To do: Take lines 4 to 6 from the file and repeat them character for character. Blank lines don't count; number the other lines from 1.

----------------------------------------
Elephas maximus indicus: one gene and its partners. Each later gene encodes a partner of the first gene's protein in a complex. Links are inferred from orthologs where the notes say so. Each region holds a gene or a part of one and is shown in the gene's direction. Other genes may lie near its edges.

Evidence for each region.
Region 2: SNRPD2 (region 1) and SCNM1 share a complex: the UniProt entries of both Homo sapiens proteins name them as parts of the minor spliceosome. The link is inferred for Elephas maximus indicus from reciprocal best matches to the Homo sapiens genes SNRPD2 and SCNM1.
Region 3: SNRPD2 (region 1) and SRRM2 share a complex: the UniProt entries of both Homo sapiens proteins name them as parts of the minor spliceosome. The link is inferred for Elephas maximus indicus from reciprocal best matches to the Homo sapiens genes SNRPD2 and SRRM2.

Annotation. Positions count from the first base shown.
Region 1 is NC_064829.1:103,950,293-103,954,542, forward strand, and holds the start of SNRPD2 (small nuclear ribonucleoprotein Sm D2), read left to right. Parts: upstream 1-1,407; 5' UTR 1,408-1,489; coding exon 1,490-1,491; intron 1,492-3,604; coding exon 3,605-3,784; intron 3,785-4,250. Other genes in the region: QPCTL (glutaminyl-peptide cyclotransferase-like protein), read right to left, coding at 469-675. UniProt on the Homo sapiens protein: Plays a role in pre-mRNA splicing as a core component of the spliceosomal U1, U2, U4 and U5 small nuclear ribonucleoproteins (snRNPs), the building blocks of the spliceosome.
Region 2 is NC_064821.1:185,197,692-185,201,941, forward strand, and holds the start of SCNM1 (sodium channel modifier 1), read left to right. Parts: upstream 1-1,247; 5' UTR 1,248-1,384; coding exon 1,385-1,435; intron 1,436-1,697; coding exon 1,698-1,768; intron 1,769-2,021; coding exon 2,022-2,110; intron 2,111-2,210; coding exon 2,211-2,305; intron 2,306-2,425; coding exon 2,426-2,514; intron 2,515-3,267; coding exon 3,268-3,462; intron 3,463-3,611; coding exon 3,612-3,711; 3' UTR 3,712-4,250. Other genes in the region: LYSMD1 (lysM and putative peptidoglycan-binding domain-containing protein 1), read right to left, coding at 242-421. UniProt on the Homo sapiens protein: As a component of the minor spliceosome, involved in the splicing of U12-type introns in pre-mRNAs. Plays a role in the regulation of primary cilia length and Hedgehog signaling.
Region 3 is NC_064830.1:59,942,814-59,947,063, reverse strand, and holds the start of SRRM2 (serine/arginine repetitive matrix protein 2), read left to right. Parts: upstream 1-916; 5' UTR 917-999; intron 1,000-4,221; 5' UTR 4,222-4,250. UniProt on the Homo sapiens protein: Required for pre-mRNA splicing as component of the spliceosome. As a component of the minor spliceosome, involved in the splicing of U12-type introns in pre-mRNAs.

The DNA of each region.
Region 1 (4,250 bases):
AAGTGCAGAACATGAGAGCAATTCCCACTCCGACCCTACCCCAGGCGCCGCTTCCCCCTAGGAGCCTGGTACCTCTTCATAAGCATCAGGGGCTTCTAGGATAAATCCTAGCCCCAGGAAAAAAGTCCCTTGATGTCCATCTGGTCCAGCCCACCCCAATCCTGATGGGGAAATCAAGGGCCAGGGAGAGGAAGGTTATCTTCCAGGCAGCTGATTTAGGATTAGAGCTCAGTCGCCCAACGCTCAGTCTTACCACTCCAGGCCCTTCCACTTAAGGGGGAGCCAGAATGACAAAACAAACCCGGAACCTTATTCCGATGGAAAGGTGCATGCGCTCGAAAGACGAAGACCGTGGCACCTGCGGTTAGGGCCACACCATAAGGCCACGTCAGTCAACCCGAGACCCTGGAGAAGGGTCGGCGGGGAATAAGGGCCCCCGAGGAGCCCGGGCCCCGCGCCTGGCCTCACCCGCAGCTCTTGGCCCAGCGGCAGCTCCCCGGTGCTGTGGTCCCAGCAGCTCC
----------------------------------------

Region 3: SNRPD2 (region 1) and SRRM2 share a complex: the UniProt entries of both Homo sapiens proteins name them as parts of the minor spliceosome. The link is inferred for Elephas maximus indicus from reciprocal best matches to the Homo sapiens genes SNRPD2 and SRRM2.

Annotation. Positions count from the first base shown.
Region 1 is NC_064829.1:103,950,293-103,954,542, forward strand, and holds the start of SNRPD2 (small nuclear ribonucleoprotein Sm D2), read left to right. Parts: upstream 1-1,407; 5' UTR 1,408-1,489; coding exon 1,490-1,491; intron 1,492-3,604; coding exon 3,605-3,784; intron 3,785-4,250. Other genes in the region: QPCTL (glutaminyl-peptide cyclotransferase-like protein), read right to left, coding at 469-675. UniProt on the Homo sapiens protein: Plays a role in pre-mRNA splicing as a core component of the spliceosomal U1, U2, U4 and U5 small nuclear ribonucleoproteins (snRNPs), the building blocks of the spliceosome.